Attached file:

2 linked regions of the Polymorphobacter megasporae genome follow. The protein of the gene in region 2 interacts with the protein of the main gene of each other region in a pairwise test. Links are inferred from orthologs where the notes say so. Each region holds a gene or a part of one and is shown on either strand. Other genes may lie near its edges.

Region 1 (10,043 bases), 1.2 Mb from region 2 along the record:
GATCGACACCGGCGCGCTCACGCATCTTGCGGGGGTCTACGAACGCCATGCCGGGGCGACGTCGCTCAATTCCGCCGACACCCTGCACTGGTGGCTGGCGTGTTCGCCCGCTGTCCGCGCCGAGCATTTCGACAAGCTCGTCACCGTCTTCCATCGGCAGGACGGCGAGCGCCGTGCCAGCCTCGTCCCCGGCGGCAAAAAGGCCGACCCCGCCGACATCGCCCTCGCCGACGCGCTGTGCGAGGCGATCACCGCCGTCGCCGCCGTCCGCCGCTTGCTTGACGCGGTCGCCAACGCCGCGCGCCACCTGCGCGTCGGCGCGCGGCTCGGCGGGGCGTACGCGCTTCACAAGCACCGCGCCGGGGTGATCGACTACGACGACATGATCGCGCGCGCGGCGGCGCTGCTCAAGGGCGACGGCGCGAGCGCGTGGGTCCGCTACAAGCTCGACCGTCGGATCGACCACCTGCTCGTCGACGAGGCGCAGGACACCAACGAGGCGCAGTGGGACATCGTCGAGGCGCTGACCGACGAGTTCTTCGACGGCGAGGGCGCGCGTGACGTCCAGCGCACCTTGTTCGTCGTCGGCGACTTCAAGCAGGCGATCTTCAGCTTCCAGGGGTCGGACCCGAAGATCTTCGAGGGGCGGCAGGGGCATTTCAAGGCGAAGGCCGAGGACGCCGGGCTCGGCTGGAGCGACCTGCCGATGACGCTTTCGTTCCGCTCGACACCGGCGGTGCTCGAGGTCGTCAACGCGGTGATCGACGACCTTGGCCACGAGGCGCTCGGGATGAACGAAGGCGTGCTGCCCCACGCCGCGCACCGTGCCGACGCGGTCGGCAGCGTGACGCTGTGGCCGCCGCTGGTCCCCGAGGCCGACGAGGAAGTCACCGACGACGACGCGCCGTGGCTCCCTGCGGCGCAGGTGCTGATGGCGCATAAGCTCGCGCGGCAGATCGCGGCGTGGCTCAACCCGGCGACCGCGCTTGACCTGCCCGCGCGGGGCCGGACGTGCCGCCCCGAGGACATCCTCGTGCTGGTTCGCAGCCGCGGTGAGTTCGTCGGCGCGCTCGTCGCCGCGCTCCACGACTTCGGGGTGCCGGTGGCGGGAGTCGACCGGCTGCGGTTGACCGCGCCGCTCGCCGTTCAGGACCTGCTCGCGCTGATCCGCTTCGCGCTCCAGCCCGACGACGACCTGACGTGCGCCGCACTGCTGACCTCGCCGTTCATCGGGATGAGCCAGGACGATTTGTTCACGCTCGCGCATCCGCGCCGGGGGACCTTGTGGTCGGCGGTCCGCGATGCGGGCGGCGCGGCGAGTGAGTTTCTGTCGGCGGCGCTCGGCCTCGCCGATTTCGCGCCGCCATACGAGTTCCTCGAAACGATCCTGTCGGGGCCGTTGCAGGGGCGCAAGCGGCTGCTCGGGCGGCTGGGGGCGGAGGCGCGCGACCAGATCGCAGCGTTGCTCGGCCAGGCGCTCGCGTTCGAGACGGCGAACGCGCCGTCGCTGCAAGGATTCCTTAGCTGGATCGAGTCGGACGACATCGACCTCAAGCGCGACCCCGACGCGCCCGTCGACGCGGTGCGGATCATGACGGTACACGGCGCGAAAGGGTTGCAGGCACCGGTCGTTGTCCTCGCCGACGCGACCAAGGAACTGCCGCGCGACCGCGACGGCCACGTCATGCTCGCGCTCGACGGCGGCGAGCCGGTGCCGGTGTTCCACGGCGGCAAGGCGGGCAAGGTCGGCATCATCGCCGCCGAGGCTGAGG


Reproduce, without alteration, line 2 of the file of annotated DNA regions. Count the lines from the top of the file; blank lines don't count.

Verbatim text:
Region 1 (10,043 bases), 1.2 Mb from region 2 along the record: